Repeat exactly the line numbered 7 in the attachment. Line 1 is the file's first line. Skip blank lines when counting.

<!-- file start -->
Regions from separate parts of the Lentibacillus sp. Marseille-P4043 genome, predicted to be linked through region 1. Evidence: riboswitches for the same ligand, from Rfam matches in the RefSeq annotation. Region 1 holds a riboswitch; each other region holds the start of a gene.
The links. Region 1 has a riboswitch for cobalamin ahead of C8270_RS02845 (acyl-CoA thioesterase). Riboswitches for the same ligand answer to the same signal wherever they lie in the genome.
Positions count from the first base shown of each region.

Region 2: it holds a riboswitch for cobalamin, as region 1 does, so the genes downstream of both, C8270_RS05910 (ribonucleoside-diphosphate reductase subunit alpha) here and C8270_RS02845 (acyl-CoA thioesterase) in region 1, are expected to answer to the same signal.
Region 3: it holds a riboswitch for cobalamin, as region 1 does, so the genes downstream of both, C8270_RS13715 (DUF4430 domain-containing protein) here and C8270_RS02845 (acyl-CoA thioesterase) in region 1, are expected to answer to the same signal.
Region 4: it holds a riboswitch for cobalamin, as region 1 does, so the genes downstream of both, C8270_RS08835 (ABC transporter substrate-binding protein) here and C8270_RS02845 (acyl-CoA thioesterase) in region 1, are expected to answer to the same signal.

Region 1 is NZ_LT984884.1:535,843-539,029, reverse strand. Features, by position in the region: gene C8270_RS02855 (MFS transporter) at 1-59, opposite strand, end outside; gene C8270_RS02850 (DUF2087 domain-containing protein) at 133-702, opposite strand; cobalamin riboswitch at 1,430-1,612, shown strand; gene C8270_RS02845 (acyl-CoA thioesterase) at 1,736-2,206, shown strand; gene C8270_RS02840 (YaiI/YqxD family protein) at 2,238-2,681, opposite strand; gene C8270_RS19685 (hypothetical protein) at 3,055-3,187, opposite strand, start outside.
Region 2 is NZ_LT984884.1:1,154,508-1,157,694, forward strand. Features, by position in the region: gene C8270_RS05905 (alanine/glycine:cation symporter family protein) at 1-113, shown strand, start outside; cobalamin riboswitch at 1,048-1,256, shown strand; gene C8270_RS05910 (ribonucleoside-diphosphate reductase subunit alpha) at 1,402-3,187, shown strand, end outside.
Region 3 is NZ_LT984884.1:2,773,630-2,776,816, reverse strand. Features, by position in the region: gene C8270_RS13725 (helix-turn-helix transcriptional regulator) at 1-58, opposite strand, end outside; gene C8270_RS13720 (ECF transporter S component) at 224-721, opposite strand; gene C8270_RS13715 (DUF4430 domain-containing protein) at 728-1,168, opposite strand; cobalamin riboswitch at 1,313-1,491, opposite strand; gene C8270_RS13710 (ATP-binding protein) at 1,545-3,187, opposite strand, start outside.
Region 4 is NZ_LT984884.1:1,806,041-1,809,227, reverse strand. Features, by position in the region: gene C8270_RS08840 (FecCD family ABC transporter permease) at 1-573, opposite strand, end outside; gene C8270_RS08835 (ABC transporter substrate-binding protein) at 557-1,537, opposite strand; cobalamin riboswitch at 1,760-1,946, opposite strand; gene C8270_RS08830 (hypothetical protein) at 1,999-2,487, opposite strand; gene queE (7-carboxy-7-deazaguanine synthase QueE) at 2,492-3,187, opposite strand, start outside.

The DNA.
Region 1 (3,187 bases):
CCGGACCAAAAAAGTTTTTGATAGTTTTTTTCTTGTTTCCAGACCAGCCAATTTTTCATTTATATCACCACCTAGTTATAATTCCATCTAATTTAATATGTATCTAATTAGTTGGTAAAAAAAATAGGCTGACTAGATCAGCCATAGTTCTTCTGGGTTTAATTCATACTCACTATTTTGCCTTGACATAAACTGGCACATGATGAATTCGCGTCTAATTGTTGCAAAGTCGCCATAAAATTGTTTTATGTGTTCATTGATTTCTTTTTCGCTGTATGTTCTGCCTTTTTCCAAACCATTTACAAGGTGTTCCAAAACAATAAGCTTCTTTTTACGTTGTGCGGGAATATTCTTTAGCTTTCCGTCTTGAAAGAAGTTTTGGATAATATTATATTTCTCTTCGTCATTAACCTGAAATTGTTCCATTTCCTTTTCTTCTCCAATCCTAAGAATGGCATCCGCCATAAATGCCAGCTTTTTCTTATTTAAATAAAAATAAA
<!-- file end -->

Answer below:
Region 1 is NZ_LT984884.1:535,843-539,029, reverse strand. Features, by position in the region: gene C8270_RS02855 (MFS transporter) at 1-59, opposite strand, end outside; gene C8270_RS02850 (DUF2087 domain-containing protein) at 133-702, opposite strand; cobalamin riboswitch at 1,430-1,612, shown strand; gene C8270_RS02845 (acyl-CoA thioesterase) at 1,736-2,206, shown strand; gene C8270_RS02840 (YaiI/YqxD family protein) at 2,238-2,681, opposite strand; gene C8270_RS19685 (hypothetical protein) at 3,055-3,187, opposite strand, start outside.